Bone health advances

November 14, 2011 By Traci Peterson

A UT Arlington researcher’s recently published study is being heralded as an advance in understanding that could one day influence the treatment of patients with difficult to heal bone fractures and diseases like arthritis.

Rhonda Prisby, an assistant professor of kinesiology in the College of Education and Health Professions, is the lead author on an article published in the November issue of the Journal of Bone and Mineral Research, the official publication of the American Society for Bone and Mineral Research. She collaborated with French and Canadian scientists on a study of parathyroid hormone or PTH.

PTH is often used as a treatment for osteoporosis. It binds to bone cells to stimulate an increase in bone mass. Prisby’s team wanted to examine the interaction between PTH and vascular endothelial growth factor or VEGF A, a protein released in the body to create new blood vessels.

“When we administered PTH intermittently for 15 and 30 days we saw increases in bone mass just as we expected,” Prisby said. “But bone blood vessel numbers were decreased with PTH. That was the opposite of what we expected.”

Instead, researchers noticed that by working through a mechanism related to the VEGF A, PTH caused small blood vessels in the bones to redistribute themselves closer to the surface of the bone. Being closer to the surface of the bone allowed the small blood vessels to more efficiently support growth through delivery of nutrients and oxygen and elimination of waste. That redistribution of the small blood vessels contributed to the increased bone mass, the team concluded.

“To our knowledge, this is the first investigation to demonstrate that bone marrow blood vessels have the capacity to alter their spatial location in response to stimuli and relocalize to the vicinity of bone-forming sites,” the study, which is available online, said.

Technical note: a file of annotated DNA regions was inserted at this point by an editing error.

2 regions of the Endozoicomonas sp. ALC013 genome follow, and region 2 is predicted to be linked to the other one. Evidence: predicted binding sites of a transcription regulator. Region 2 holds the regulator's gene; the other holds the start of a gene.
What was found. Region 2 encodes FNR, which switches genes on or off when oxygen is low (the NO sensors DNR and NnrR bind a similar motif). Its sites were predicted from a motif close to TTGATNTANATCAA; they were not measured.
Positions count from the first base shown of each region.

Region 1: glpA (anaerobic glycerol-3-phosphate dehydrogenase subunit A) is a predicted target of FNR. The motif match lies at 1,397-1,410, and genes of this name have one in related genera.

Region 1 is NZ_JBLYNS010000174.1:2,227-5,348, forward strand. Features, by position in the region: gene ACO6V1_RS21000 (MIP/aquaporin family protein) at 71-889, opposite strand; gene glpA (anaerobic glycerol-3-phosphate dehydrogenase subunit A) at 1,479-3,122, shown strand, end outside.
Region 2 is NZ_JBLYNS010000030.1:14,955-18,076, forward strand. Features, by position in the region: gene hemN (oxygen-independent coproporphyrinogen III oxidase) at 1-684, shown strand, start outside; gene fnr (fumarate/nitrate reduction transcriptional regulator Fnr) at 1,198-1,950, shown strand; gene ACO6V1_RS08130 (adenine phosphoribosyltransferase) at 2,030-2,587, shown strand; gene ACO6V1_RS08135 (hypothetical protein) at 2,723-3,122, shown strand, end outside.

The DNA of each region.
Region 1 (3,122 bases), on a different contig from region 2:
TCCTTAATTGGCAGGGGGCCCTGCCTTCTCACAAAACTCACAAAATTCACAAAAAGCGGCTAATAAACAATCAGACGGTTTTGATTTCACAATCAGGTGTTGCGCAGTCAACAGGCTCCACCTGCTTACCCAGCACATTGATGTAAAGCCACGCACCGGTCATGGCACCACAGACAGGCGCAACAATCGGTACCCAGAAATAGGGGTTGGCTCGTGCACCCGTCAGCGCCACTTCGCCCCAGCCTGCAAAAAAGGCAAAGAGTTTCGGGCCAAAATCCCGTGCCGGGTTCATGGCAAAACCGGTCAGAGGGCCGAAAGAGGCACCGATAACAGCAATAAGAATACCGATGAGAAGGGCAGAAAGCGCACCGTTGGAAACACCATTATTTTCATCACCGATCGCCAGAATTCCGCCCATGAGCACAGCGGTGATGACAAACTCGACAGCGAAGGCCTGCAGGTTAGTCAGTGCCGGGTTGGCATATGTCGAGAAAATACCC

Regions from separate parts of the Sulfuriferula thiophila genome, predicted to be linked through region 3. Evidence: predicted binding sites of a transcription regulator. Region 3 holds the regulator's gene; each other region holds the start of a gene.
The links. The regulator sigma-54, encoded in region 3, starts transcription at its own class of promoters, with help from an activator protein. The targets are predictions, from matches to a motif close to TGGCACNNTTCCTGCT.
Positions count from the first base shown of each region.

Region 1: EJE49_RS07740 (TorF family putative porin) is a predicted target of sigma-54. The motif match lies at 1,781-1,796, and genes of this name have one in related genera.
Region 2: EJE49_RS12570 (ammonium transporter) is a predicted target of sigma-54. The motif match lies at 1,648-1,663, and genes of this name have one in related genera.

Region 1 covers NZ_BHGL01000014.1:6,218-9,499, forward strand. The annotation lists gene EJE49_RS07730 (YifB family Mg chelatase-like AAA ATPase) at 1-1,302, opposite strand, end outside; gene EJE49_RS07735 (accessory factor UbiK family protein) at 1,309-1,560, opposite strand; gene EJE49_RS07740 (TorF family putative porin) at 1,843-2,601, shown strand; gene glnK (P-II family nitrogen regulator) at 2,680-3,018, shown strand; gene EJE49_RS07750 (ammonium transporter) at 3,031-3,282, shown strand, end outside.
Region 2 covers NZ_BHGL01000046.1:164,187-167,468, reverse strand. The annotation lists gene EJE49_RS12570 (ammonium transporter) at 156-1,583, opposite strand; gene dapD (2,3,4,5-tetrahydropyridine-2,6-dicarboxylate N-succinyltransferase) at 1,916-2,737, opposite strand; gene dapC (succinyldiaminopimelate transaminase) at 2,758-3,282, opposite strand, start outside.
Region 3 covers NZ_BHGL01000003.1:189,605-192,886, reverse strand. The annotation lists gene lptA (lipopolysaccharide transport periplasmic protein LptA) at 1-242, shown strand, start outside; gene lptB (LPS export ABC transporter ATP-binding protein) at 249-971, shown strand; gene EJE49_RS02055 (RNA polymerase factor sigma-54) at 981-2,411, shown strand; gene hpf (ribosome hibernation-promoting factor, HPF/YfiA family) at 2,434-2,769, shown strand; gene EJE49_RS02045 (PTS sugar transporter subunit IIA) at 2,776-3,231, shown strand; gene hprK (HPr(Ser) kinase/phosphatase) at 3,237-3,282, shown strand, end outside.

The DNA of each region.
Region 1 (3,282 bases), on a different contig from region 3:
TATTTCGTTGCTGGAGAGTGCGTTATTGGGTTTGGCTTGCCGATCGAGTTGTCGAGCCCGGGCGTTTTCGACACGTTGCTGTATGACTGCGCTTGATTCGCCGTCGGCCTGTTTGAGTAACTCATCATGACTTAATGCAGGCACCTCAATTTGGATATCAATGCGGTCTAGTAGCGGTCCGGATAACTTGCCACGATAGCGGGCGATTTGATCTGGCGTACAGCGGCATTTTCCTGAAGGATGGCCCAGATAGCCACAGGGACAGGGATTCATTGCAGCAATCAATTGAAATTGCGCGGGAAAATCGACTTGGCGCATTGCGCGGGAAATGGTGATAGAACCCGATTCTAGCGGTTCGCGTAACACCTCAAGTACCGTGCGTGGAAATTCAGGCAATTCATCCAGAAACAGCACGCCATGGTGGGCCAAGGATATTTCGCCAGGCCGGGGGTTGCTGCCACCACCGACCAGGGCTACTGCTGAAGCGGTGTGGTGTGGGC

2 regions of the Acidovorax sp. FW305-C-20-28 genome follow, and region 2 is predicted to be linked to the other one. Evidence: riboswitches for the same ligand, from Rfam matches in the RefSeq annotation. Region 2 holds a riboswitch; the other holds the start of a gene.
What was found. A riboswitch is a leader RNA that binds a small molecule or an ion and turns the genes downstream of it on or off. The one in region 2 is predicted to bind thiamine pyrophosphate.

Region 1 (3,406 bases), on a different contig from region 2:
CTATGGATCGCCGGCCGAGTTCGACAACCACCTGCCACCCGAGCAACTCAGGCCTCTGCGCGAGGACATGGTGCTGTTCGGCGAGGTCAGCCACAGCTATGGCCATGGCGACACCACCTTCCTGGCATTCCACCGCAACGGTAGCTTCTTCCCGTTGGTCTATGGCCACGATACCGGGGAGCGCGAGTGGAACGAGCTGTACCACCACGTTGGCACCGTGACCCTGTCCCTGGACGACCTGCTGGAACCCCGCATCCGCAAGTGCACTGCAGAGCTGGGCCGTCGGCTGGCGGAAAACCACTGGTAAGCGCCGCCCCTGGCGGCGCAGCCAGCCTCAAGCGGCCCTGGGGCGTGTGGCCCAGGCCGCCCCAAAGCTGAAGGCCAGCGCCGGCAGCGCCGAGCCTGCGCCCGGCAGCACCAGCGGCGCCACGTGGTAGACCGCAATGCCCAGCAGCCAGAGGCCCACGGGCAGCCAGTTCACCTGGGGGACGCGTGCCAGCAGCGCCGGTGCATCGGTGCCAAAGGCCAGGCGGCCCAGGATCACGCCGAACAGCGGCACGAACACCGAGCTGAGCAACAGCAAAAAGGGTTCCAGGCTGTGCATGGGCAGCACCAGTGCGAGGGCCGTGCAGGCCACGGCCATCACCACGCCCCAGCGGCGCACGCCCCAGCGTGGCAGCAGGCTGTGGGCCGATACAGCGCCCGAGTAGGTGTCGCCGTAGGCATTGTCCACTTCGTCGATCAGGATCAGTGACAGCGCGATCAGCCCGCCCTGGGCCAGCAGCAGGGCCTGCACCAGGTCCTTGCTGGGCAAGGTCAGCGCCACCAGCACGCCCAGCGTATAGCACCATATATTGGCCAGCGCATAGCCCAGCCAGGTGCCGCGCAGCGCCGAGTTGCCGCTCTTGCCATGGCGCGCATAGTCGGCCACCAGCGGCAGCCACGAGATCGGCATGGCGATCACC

Having a researcher with Prisby’s talent at UT Arlington benefits students in the classroom and in the lab, said Jeanne Marcum Gerlach, dean of the College of Education and Health Professions.

“Her research is so valuable and she’s one of the top in her field,” Gerlach said. “Her work shows students the real-world applications that research can achieve.”

A commentary in the November issue of the journal singled out both the methods used by Prisby and the research team and their results for praise.

Dwight A. Towler, Ira M. Lang Professor of Medicine, Barnes-Jewish Hospital at Washington University Medical Center, said: “This unparalleled, quantitatively robust analysis of bone vascular anatomy and its regulation by PTH has provided truly novel insights into how anabolic signals control and coordinate bone mass accrual via VEGF signaling in the bone-vascular axis.”

Towler’s commentary said a fundamental understanding of bone-vascular interactions could have a major impact on strategies to build new in everything from cancer cases to old age.

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